13. This may well cause further problems with the insurgency, for the simple reason that the Iraqi government chose to do it today – Eid for the Sunni Muslims – when their own laws say they can’t carry out executions on public holidays. The Sunnis are therefore going to see this as “Only Shia Muslims count”.

    Otherwise, as usual with the death penalty, it achieves nothing, and is wrong in itself. And that’s without even going into the sham of a trial.

  14. You know, I’m struck by a few things. One, that the video of the hanging is so readily available on MSN.com. Given how touchy we’ve been about foreign networks showing the bodies of dead Americans.

    Two, the trial was a farce. Agreed, Saddam was definitely guilty of all sorts of crimes against humanity, but the trial was still a farce.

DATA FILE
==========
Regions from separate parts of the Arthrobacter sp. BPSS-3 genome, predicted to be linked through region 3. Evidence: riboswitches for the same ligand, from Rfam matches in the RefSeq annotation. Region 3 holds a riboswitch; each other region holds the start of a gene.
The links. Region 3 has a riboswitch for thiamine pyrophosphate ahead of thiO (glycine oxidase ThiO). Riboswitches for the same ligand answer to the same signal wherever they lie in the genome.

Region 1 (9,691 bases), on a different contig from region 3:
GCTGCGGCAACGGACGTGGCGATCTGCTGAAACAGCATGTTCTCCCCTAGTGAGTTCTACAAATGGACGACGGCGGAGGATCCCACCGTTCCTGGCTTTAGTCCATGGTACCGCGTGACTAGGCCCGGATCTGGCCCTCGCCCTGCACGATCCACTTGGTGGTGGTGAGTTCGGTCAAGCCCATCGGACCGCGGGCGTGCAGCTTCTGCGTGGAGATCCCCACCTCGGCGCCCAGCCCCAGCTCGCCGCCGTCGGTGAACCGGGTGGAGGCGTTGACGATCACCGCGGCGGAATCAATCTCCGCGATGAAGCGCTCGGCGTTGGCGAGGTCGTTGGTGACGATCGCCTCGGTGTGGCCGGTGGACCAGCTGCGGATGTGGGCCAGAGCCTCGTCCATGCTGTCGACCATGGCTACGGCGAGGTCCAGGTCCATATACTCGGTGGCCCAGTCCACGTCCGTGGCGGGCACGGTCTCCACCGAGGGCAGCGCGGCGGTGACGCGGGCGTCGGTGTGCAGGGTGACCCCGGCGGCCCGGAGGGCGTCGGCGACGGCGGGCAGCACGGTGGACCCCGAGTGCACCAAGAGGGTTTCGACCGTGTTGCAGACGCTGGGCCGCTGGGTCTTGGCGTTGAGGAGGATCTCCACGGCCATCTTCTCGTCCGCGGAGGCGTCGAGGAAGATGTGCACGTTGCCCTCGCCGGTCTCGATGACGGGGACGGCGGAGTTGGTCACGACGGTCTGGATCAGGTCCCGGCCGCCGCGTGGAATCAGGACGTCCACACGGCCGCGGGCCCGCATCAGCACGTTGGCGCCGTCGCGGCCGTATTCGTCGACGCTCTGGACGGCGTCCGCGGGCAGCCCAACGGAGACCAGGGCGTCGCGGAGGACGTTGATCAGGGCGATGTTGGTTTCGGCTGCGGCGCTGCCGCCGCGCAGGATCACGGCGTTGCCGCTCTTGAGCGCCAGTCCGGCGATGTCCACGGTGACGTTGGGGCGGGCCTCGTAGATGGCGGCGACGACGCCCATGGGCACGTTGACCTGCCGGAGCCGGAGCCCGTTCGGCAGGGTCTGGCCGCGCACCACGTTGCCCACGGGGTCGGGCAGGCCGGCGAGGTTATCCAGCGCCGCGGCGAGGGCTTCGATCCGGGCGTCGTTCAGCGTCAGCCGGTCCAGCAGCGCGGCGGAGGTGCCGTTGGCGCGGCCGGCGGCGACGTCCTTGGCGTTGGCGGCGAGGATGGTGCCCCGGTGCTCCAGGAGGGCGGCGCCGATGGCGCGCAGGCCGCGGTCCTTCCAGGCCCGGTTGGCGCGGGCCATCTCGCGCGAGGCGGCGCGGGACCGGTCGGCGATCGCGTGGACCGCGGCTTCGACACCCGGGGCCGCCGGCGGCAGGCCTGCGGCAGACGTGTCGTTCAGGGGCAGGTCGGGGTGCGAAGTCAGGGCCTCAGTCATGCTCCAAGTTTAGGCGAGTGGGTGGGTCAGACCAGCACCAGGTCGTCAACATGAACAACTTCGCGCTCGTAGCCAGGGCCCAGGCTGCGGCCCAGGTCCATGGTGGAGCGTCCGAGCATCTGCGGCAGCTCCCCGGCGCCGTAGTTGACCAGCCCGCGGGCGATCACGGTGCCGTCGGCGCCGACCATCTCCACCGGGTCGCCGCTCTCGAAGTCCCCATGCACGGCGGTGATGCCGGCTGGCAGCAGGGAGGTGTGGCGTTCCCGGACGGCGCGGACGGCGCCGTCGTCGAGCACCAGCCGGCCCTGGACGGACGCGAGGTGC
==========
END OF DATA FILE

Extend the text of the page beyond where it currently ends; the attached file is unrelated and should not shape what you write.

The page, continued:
Three, there are all kinds of possible implications (negative) for US forces in the region due to this execution that would not have been in play if he’d just been sentenced to life in prison.

    Heather–Perhaps a little less exuberance is in order. Unless you’d’ve been able to flip the switch, inject the poison, pull the lever, or whatever.

    JeffV

    JeffV

  15. Respectfully, Jeff, I would have to disagree on the matter of reprucussions. The standing of the United States is so low in the region that this hardly makes any difference. We are respected for our strength and for our economic heft in the region and thus considered in all matters of statesmanship, but we are so wildly unpopular amongst the masses that I quite frankly don’t believe that this will make us MORE unpopular. Additionally, Saddam showed himself to be very manipulative during the trial and as long as he was alive, he had the ability to make a mockery of any proceeding hence adding to the lack of credibility of the current government. He has limited utility as a Martyr so thus in a coldy disappasionate assessment, his death actually is beneficial to moving on the Iraqi state.